Strategies are great. They go hand in hand with the other cornerstones of having a good life (Positive Way of Being, Creating a Life Philosophy, and Continuous Growth.)
The idea of a strategy is a straightforward one. The word itself is defined in the Oxford dictionary as, "a plan of action or policy designed to achieve a major or overall aim."
Strategies are like recipes in a cookbook. Presumably, if you subscribe to a given strategy you will likely see the desired benefit. Of course, there are good and bad strategies
and, just like a recipe, they don't always turn out as you would hope.
Some of the strategies we might cover in coaching sessions are shown on the graphic image on this page. Let's take a look at a couple of them so you will have an idea
of what you might expect.
For the sake of example, let's consider learning strategies, specifically those of Barbara Oakley, Ph.D., engineer, author, and learning specialist.
In her book, Learning How to Learn: How to Succeed in School Without Spending All Your Time Studying; A Guide for Kids and Teens, Oakley provides a number of techniques
that will decrease study time, increase retention, and perhaps as much as anything, give the reader a feeling of mastery.
Here is a list of Oakley's "10 Top Ideas to Help Your Learning:"
- Make use of both the intense focused and relaxed diffuse modes
- Create brain‐links with practice, repetition, and recall
- Space out your learning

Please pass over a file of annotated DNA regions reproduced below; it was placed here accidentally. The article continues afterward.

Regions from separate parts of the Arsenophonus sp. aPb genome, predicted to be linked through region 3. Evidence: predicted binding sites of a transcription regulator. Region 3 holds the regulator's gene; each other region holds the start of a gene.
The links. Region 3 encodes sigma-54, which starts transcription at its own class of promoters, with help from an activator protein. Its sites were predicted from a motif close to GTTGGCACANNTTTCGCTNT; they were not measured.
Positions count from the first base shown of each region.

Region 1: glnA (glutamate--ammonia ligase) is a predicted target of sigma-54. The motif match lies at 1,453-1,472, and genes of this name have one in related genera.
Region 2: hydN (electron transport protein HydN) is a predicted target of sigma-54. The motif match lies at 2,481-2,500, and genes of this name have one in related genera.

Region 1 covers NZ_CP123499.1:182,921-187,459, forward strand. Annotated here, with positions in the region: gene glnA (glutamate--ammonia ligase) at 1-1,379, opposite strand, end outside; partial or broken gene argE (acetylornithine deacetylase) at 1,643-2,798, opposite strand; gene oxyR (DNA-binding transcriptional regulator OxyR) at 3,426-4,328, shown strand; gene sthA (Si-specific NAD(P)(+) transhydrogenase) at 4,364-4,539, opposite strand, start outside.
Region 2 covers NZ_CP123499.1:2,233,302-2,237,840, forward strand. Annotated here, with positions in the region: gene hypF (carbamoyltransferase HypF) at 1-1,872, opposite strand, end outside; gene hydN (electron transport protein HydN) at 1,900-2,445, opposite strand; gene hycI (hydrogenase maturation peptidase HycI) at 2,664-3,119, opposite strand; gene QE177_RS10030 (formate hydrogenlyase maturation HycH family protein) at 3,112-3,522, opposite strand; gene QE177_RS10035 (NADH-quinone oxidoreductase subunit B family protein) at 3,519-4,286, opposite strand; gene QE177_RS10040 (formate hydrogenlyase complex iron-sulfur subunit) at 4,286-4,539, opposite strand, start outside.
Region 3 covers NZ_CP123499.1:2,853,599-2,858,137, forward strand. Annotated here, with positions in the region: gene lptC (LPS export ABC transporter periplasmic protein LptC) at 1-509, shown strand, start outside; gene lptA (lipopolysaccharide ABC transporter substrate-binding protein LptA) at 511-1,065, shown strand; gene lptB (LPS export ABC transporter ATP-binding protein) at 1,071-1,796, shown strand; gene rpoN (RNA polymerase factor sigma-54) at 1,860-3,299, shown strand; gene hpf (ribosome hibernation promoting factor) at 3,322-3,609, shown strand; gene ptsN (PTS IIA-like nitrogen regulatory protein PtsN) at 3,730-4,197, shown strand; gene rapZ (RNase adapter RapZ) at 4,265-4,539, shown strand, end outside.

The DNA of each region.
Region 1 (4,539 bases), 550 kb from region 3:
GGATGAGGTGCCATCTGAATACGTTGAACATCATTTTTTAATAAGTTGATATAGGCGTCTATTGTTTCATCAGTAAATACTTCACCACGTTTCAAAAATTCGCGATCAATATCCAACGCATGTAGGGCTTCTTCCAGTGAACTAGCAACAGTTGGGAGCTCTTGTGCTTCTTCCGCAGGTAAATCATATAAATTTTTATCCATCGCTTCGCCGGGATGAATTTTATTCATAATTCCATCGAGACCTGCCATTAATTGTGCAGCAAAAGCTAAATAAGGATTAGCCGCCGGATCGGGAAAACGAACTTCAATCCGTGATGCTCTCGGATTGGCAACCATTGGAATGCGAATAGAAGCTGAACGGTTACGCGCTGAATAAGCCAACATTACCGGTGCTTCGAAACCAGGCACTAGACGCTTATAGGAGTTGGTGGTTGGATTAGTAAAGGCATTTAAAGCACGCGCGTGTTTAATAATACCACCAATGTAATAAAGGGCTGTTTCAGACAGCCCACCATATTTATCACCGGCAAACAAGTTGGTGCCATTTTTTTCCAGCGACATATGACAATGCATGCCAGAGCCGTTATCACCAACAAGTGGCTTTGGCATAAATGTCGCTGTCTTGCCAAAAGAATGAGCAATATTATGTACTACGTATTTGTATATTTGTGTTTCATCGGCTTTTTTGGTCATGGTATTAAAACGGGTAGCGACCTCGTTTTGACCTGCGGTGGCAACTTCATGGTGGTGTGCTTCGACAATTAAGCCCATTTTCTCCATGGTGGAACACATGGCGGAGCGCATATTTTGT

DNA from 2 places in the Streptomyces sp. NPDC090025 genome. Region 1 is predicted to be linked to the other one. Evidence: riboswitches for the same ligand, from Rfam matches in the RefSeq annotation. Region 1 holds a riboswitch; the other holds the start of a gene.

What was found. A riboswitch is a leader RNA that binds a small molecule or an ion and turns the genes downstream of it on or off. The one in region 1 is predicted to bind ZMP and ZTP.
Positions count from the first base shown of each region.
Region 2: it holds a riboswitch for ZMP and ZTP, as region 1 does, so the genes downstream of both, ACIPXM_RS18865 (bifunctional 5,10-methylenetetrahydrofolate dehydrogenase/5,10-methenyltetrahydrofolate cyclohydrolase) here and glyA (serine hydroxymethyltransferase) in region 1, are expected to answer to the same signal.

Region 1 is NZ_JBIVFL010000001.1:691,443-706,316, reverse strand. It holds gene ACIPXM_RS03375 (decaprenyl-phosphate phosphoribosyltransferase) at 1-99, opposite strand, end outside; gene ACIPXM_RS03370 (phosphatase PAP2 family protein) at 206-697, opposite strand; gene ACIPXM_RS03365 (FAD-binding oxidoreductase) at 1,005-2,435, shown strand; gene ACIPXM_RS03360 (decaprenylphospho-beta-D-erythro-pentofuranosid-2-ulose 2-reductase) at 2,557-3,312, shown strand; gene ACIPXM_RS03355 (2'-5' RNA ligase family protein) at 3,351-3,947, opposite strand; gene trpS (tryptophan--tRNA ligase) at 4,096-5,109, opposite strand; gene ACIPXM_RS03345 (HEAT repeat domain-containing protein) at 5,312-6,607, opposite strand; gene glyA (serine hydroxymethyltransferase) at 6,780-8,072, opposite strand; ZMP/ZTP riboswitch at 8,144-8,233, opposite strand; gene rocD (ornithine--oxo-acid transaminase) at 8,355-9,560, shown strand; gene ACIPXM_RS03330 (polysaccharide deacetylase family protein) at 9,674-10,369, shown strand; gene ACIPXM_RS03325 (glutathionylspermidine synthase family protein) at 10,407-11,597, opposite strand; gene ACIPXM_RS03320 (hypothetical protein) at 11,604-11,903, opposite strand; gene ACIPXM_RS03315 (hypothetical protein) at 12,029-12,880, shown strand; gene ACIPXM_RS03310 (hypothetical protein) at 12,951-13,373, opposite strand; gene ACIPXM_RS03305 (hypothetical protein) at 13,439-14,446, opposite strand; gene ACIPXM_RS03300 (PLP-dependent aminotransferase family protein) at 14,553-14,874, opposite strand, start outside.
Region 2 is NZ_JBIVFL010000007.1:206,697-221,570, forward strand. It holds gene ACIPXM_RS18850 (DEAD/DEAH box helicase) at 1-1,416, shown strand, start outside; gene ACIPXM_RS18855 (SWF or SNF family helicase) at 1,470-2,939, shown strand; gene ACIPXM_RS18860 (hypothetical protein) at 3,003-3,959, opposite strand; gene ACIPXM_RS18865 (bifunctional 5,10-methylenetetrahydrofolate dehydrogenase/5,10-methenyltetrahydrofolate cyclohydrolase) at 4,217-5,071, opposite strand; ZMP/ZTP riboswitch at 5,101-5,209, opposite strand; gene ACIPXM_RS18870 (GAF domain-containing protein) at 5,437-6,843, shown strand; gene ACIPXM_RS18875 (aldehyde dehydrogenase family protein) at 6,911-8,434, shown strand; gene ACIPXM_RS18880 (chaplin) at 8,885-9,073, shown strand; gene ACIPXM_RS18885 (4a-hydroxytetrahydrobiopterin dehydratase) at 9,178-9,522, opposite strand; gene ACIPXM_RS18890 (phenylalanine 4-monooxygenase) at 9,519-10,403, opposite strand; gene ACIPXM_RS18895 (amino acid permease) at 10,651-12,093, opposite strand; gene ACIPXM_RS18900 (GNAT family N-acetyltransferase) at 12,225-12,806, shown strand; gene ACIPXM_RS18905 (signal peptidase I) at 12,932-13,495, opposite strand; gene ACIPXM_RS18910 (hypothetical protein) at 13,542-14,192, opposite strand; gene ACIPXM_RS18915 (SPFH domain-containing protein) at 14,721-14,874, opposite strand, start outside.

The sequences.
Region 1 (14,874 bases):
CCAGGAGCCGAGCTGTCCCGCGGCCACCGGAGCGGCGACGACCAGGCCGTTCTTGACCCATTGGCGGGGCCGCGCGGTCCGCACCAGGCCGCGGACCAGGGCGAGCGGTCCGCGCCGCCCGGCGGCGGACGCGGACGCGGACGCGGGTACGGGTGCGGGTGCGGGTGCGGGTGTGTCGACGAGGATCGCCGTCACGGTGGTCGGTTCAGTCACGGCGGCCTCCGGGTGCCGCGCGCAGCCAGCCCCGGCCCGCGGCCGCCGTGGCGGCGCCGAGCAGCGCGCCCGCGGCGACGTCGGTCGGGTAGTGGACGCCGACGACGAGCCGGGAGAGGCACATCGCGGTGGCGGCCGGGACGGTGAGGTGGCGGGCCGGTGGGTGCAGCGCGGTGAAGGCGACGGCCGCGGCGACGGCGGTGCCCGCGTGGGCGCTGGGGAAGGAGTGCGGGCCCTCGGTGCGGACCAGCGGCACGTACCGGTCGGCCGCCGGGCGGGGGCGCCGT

- Test yourself. Have others test you. Teach others
- Use funny pictures and metaphors to speed your learning
- Use the Pomodoro Technique to build your ability to focus and relax
- Start your most difficult work first
- Find ways to learn actively, outside of your usual classes
In a coaching session, we might review these strategies in detail and you might choose to adopt one or more as action items. The action items then become your homework
for the next week. In the subsequent session we would decide if the strategy helped, reinforcing if it does, or abandoning it if it does not.
For more details on the individual learning strategies above, and to also discover 10 learning pitfalls, take a look at this PDF from Barbara Oakley's website:
10 Top Ideas to Help Your Learning and 10 Pitfalls.
Additionally, you can take charge of your learning by finding places where you like to study (library, coffee shop, etc.) When preparing to go to your study locations,
don't be thinking about having to study. Instead, think only about what you need in your pack. You'll be less likely to forget something and less likely to decide not to go.
If you have a goal of making new friends, we might work together to discover strategies for being a friend.
A starting point could be spending a few days observing your peers -- ones you admire. In the evenings you might write in a journal:
- What is interesting about the person? (talents, encouraging others, their smile)
- How does the person look when greeting friends? (smiling, eye contact, acting friendly, social distance)
- How does the person start a conversation? (use of slang such as "What's up?")
- How does the person know when to leave others alone? (noticing when they say, "Okay, I have to get going," etc.)
- How does the person handle getting teased? (smiling and saying, "Oh well." or laughing it off or moving away from the teaser)
- How does the person decide whom to spend time with? (common interests, after-work or after-school activities)
Just as with the learning strategies, you do a bit of research, then try to carry out a strategy or two yourself. You would use the same process of creating
action items, which become your homework. And the next week we would reveiw to see what works and what doesn't. Then reinforcing the strategies that do work
so that they become part of your way of being!
Some of the other strategies we might work on include motivation, mood, time management, organization, and career development.